Insurance 2023 - the year ahead
The growing number of electric vehicles and hybrids bring new pressures for the authorities and the insurance industry.
2022 was the year in which electric vehicles (EV) and hybrids became a significant force on the UK’s roads. Based on data from the Society of Motor Manufacturers and Traders, this year was the first in which combined sales of EVs and hybrids accounted for over half of all new car sales. But ever-increasing numbers of EVs create challenges for both insurers and the country as a whole.
Stakeholders in the EV sector might well question the Chancellor’s decision to remove the exemption from excise duty of EVs from 2025. Considering that one of government’s key aims is move towards a more sustainable, carbon-neutral economy, the removal of this incentive to switch to an EV might seem a retrograde step. This is particularly pertinent when one considers that the sharp rise in electricity prices this year will have had a significant effect on the long-term cost/benefit of owning and running an EV.
From an insurance perspective, EVs are more technical and complex pieces of engineering than their combustion engine-based counterparts. The currently available infrastructure for repairs and servicing is fairly thin and owned primarily by EV manufacturers. This means insurers may be unable to use their own repair networks and benefit from the economies of scale, which could impact on the price of EV insurance.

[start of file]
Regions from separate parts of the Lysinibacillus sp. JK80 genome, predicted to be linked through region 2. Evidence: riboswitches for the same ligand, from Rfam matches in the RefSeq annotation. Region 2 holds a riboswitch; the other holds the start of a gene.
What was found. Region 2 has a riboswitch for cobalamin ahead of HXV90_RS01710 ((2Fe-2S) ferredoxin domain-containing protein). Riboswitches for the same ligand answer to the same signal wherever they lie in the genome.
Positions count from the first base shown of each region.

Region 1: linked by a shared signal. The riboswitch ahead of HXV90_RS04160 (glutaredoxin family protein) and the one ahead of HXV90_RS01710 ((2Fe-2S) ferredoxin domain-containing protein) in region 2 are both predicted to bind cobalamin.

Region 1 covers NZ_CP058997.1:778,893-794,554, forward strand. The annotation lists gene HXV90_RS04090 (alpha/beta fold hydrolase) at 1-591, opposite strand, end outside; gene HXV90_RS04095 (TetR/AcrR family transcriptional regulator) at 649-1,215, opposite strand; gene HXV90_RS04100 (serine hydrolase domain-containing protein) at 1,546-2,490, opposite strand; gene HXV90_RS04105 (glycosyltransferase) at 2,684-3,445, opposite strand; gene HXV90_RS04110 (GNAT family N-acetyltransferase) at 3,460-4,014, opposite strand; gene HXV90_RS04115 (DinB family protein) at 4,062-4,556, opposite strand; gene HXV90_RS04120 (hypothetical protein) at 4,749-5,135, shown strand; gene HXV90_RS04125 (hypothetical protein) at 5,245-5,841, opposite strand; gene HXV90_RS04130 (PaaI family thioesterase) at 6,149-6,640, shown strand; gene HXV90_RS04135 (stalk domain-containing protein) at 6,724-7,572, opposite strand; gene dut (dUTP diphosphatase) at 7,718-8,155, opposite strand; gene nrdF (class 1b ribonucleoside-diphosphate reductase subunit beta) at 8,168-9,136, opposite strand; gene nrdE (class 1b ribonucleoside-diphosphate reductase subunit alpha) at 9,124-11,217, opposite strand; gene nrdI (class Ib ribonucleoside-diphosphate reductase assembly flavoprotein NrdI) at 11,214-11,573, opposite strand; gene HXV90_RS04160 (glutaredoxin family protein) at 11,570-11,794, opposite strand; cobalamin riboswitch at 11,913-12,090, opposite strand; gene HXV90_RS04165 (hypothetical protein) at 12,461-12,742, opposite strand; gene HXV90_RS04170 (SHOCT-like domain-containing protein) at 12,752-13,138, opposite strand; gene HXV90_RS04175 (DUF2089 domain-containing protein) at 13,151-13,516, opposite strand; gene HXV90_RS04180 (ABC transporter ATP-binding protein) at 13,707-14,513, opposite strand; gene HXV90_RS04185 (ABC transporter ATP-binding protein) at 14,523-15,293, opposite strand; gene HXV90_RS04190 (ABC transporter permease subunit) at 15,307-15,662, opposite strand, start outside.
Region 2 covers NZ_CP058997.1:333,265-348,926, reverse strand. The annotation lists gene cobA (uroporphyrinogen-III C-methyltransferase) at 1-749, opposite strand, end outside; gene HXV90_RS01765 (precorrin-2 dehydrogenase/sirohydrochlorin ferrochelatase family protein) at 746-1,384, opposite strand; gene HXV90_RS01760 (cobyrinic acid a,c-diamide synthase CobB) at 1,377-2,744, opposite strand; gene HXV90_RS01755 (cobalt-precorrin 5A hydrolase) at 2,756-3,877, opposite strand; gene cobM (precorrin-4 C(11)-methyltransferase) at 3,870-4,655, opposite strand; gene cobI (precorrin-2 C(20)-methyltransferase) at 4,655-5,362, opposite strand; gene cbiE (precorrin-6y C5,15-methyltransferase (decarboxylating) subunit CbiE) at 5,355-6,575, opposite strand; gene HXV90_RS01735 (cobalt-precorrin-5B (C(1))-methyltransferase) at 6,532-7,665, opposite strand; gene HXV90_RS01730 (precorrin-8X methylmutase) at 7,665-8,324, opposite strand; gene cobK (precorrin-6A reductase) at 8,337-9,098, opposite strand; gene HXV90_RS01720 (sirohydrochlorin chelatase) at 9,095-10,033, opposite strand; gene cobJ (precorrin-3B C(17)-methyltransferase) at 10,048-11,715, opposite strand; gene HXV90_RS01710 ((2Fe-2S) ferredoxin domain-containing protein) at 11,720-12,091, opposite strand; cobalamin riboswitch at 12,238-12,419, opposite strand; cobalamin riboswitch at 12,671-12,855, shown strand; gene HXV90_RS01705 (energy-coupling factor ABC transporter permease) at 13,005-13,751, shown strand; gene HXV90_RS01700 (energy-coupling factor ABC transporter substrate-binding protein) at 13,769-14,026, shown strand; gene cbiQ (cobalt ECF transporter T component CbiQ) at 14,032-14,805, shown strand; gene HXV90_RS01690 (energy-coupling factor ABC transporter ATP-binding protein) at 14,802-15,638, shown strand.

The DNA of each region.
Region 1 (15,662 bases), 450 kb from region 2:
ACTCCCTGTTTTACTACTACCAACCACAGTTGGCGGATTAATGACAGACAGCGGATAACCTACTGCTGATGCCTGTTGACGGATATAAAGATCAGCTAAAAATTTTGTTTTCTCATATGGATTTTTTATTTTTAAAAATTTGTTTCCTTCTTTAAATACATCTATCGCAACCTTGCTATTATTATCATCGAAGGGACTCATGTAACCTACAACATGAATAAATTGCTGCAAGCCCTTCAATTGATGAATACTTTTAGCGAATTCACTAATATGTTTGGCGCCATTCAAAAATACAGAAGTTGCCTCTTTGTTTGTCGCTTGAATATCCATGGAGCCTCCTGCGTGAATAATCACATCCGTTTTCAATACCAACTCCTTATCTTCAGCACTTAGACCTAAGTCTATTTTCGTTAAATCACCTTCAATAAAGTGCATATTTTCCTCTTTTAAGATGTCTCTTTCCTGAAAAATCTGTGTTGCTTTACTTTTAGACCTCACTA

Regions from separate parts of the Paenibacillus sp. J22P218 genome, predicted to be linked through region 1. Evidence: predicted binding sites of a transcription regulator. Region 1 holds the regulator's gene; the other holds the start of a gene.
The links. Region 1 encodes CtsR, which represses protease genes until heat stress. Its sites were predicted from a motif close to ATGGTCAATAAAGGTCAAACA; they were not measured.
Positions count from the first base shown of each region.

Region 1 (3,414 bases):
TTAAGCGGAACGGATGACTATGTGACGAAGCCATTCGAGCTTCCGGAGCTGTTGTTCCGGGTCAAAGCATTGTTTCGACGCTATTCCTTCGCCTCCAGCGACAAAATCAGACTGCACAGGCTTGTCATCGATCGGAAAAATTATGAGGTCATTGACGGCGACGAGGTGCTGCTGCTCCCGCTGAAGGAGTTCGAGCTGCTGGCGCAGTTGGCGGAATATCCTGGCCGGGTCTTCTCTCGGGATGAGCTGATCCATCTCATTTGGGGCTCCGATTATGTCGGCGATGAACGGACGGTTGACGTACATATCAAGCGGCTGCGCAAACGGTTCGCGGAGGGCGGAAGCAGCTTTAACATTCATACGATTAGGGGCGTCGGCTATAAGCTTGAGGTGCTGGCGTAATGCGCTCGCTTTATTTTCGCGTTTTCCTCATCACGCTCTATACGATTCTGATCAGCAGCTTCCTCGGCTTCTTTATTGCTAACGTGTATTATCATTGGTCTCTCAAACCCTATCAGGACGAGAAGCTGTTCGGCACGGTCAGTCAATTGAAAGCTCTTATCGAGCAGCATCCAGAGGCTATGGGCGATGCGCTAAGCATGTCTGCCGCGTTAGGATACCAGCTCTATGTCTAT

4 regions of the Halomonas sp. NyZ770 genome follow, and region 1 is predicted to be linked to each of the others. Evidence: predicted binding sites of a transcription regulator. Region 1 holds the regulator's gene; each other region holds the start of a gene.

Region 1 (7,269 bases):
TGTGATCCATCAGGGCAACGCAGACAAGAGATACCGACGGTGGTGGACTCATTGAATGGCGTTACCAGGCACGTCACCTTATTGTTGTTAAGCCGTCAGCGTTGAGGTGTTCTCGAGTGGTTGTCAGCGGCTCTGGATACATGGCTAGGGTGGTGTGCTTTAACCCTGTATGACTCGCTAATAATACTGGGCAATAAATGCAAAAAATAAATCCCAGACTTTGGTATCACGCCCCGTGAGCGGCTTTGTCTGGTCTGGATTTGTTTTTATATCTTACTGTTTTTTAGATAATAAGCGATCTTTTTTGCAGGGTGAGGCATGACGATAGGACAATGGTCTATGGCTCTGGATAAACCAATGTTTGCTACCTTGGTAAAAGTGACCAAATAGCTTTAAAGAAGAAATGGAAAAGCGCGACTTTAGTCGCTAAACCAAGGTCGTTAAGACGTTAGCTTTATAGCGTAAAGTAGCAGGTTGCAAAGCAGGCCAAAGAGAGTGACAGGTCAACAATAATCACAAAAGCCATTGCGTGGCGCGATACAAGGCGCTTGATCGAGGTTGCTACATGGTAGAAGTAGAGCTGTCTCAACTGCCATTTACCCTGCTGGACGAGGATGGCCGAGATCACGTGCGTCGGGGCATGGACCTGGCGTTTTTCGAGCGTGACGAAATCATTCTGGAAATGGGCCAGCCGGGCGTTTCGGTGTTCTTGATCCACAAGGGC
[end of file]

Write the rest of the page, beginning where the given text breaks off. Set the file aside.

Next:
The ability to repair the battery unit of EVs raises concerns, too. A significant proportion of units are built into the chassis, meaning even a minor collision could cause serious damage. Repairs may be impossible or come at a cost of tens of thousands of pounds, which may be uneconomic. Write-offs, therefore, could rise in frequency. And, where batteries can be replaced, disruptions to global supply chains mean delays in securing new parts, which further increases insurers’ costs. Options for recycling and reconditioning batteries are also currently very limited.
Another tricky issue is managing fire and liability risks associated with charging an EV. If, for example, an EV is charged in a home garage and fire breaks out, does the EV owner turn to her motor or home insurer to make a claim? The point needs to be resolved rapidly so that customers have clarity.